In other words, the phase-appropriate quality approach emphasizes the requirements of the current phase of the product (i.e. cell therapy) development cycle. This approach recognizes that the strategies for maintaining the quality of the product may change over time—creating a small measure of flexibility.
Some key concerns in each phase under this product development methodology include (but may not be limited to):
Materials accepted on cost of acquisition (CoA) and critical vendors qualified
Processes validated with PPC identified and controlled
Validation of analytical methods
Materials have been fully qualified and tested upon receipt as appropriate
Defining Development by Design
Development by Design, or DbD, is a process that takes into account considerations of quality, scalability, sustainability, and cost of goods to smooth out the path from phase 1 clinical trials to commercialization.
The 4 Pillars of DbD:
There is heavy reliance on processes to meet CQAs. Automation, closed-system design, and compliance with applicable regulatory standards (like cGMPs) are key for improving the robustness and control of processes.
2. ScalabilityThe ability to scale up from limited clinical trials to large-scale commercial production is a key concern for the viability of a product. Anticipating quality risks and other challenges that come when the scale of production changes from clinical trials to commercialization is necessary for minimizing disruptions.
Even when quality and scale objectives are met, there is a risk that manufacturing cannot be sustained for the full lifecycle of the cell therapy product. To mitigate sustainability risks requires full assessments of the entire supply chain and the overall manufacturing process.
4. Cost of Goods (COGs)
Cell therapy often has a relatively high COG compared to more traditional pharmaceuticals. Minimizing the cost of goods can often impact other DbD pillars, such as the sustainability of the cell therapy.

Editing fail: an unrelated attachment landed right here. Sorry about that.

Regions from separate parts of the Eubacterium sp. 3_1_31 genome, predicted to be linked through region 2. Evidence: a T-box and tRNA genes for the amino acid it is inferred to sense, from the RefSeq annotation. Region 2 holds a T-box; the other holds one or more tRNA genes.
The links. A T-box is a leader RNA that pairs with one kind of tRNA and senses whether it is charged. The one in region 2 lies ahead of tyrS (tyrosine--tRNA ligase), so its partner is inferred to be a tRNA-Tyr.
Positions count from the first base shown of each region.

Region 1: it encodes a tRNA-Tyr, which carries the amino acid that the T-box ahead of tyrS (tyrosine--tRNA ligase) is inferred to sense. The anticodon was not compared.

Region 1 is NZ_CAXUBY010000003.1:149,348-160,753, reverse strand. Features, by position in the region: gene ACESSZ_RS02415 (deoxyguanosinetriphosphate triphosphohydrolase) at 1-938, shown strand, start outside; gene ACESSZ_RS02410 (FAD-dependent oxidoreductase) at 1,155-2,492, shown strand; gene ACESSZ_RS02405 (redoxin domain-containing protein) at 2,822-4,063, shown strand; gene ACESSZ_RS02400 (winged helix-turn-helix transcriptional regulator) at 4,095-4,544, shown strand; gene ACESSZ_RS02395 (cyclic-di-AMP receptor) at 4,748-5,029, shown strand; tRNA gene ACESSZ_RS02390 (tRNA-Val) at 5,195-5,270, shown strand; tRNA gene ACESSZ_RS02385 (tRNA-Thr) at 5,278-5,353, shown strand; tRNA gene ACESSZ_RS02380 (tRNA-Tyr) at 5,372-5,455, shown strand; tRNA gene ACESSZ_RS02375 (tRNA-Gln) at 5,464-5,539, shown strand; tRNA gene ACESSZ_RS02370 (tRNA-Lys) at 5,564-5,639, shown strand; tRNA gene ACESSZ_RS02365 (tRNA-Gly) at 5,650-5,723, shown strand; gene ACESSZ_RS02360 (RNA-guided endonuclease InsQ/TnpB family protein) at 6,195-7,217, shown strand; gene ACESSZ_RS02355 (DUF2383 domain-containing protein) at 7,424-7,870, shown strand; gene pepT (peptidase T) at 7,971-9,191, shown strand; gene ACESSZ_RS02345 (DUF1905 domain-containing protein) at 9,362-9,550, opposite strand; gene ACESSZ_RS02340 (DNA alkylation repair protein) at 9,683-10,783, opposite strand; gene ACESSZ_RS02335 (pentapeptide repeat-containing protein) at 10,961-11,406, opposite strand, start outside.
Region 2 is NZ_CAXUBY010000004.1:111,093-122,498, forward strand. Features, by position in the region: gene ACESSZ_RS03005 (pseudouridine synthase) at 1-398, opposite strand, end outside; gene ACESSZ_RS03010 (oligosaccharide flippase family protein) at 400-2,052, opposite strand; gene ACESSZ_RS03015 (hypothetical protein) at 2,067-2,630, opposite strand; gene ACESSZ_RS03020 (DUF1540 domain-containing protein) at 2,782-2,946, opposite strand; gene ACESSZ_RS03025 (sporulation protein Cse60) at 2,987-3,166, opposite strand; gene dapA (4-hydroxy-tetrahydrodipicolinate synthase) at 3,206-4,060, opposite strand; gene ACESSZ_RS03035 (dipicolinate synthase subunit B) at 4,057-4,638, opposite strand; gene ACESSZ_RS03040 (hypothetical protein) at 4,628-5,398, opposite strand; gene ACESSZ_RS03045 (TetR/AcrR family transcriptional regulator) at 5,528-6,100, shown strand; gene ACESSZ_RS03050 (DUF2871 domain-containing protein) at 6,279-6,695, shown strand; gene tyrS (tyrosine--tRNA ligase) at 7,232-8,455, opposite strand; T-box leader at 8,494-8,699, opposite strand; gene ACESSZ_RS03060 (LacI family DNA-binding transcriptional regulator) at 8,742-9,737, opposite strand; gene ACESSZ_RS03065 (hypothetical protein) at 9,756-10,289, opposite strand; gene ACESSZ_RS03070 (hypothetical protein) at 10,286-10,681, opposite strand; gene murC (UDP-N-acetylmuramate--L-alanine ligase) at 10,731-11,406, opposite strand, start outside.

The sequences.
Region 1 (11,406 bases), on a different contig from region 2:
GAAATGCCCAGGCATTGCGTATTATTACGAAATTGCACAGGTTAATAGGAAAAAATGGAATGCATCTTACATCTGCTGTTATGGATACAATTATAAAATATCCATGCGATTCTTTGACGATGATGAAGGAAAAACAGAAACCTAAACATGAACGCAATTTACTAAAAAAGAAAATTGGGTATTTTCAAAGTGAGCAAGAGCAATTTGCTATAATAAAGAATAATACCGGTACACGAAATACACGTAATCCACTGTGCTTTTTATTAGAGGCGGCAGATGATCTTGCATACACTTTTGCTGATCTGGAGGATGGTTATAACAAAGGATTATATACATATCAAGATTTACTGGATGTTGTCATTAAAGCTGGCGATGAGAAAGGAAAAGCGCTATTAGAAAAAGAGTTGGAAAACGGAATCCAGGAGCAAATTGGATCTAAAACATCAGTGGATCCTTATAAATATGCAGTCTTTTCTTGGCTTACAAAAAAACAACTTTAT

This approach to cell therapy development leans more on taking the long view—planning ahead early on in the process to save time, money, and energy during later development cycles. The benefit of using this methodology is that it can help cell therapy developers plan out the path to commercialization with greater consistency.
Are These Approaches Mutually Exclusive?
Not necessarily. In most cases, if a manufacturer is engaging in the development by design methodology, they’re going to need to take into account the phase-appropriate quality concerns anyways for each phase of their clinical trials. After all, if the quality requirements of the current cell therapy development phase aren’t being met, then the therapy won’t be able to achieve FDA approval.
Basically, DbD’s planning requires the therapy developer to take into account the needs of different production phases, so phase-appropriate quality could be considered a part of the DbD process. DbD just front-loads many considerations so that the development process can proceed more smoothly from one phase to the next.
Phase-appropriate quality and development by design are closely-related approaches to cell therapy development that can go hand-in-hand. Each can be used to set goals and quality standards for your cell therapy development and help you overcome the challenges of getting from phase 1 clinical trials all the way to commercialization.
Brian Hampson, Vice President, Global Manufacturing Sciences and Technology, Hitachi Chemical Advanced Therapeutics SolutionsBrian Hampson is Vice President, Global Manufacturing Sciences and Technology, tasked with leading Hitachi Chemical Advanced Therapeutics Solutions ("HCATS") Center for Innovation and Engineering (I&E).
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